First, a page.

Forgiving and Forgetting
“I will forgive their iniquity and remember their sins no more.” – Jeremiah 31:34
In my experience, when someone says, “I will forgive, but I will never forget,” it usually means: “I will never forgive.”
In his masterpiece, City of God, Saint Augustine says that, when we are redeemed in the world to come, we will still remember our own wrongdoing, but in a different way than we do in this life. In this life, we cannot remember our own wrongdoing without being pained by it. In the world to come, we will be able to recall events without remembering the pain associated with them. There will be a kind of forgetfulness. To be redeemed, then, is in some way to be spared the pain that can accompany recollection.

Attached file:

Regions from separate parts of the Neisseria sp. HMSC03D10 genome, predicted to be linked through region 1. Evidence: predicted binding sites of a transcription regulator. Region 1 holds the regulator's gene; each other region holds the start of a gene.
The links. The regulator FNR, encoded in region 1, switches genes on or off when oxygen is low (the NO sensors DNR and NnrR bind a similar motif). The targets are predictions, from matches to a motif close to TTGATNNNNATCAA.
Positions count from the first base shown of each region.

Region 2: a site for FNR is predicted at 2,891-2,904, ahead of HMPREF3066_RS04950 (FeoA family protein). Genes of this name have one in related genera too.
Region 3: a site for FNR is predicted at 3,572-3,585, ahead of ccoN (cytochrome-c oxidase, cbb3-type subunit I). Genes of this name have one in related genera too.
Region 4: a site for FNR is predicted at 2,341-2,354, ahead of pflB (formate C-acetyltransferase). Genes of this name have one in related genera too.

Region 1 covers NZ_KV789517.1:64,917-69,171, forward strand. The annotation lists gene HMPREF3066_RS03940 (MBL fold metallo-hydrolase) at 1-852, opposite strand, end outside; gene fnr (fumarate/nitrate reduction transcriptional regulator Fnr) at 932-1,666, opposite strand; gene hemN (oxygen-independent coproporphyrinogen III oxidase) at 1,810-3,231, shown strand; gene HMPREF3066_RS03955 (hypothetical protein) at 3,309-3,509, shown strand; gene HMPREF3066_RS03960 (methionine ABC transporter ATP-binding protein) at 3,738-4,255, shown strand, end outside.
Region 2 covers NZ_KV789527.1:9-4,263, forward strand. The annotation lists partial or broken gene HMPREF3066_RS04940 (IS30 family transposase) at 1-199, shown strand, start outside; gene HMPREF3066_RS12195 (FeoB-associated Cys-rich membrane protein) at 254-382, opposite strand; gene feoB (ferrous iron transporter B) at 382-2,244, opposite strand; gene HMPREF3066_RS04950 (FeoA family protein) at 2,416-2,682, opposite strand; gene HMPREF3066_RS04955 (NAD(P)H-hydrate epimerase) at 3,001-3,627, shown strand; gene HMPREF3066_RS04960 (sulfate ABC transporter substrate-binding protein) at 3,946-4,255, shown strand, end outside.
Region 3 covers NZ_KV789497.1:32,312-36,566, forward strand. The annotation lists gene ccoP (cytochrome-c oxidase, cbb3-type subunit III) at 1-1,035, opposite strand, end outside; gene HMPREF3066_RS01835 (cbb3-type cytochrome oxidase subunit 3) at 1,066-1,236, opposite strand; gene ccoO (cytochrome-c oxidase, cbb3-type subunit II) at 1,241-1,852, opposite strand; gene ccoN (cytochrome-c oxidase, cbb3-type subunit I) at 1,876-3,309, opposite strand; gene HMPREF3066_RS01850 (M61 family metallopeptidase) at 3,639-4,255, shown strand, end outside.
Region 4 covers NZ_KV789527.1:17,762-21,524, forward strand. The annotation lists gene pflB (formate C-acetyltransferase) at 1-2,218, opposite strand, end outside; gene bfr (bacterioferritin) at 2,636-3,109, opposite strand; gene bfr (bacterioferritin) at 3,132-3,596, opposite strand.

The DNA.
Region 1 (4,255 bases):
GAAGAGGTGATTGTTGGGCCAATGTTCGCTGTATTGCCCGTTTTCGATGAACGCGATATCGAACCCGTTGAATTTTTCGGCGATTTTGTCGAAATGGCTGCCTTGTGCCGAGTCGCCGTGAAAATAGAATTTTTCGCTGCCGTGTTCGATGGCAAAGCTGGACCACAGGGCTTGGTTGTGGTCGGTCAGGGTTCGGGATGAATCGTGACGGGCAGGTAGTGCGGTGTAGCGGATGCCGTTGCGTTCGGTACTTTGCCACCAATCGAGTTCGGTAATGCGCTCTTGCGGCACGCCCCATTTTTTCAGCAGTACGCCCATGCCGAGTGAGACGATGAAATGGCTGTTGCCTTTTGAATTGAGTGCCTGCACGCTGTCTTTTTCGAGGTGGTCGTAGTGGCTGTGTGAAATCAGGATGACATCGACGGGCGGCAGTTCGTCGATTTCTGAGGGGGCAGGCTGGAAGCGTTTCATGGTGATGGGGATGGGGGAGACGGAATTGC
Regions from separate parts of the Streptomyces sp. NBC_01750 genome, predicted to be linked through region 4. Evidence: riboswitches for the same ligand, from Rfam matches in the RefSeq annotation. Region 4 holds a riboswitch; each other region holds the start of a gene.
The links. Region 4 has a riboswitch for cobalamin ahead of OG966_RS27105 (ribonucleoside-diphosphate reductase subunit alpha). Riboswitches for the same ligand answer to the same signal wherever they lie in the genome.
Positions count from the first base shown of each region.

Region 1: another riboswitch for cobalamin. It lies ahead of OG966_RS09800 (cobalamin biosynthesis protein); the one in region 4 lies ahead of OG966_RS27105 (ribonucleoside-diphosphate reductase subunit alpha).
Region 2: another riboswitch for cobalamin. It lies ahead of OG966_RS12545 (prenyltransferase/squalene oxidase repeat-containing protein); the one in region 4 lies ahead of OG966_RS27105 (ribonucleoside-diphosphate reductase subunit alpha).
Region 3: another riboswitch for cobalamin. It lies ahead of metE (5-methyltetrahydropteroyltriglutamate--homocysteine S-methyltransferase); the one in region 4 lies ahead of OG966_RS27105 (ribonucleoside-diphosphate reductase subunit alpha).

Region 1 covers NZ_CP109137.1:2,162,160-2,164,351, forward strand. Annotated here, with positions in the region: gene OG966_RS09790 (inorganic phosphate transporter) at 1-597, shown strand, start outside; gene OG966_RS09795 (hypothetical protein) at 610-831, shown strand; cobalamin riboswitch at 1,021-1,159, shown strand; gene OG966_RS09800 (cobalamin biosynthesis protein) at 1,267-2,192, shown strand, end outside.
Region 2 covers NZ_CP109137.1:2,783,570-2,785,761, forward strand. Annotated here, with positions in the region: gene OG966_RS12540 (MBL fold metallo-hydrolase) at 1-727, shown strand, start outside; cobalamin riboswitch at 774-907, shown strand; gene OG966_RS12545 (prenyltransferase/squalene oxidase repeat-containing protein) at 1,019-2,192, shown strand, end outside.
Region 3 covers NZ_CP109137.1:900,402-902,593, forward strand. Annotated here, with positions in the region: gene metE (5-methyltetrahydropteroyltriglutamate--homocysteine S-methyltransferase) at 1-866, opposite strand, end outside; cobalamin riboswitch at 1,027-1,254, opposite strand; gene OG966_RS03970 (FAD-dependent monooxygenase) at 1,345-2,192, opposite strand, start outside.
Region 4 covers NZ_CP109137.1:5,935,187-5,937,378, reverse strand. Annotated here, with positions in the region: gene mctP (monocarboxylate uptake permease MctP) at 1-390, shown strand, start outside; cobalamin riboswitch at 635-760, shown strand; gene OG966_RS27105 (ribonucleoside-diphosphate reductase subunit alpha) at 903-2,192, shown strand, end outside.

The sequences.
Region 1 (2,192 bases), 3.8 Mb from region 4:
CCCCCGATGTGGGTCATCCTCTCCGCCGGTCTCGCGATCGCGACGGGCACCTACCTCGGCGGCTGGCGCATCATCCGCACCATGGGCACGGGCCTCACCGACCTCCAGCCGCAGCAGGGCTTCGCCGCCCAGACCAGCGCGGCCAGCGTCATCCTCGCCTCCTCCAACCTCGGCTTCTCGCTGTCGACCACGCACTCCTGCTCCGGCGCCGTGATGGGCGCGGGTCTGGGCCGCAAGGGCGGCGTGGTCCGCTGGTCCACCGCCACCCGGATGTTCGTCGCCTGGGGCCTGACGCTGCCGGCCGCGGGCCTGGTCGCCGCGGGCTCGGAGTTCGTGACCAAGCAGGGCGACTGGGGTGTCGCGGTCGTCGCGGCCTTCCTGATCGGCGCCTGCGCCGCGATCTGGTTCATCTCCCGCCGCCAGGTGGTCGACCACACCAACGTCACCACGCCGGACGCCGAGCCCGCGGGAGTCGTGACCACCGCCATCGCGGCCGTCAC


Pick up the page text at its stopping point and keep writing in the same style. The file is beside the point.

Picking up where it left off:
In the book of Jeremiah, the prophet announces God’s new covenant and makes a promise. God says, “I will forgive their iniquity and remember their sins no more” (Jeremiah 31:34). In forgiving, God chooses not to remember.
To forgive, something like forgetfulness is required. We are not expected to erase every memory of hurt or injustice from our cerebral “hard drives.” Rather, we are to forgive so completely that it is as if we have forgotten.
Philosopher Søren Kierkegaard observed that forgetting is the opposite of creating. In creating, you make something out of nothing. In forgetting, you make nothing out of something. He says that choosing to forget hurt or injustice suffered at the hands of another is like taking something and putting it behind your back—it’s still there, if you were asked about it, you’d have to grant that it exists, but you don’t look at it, it’s not between you, but behind you.
O God, help me to remember to forgive and, in so doing, to forget.
Martin B. Copenhaver is President of Andover Newton Theological School. His newest book is Room to Grow: Meditations on Trying to Live as a Christian.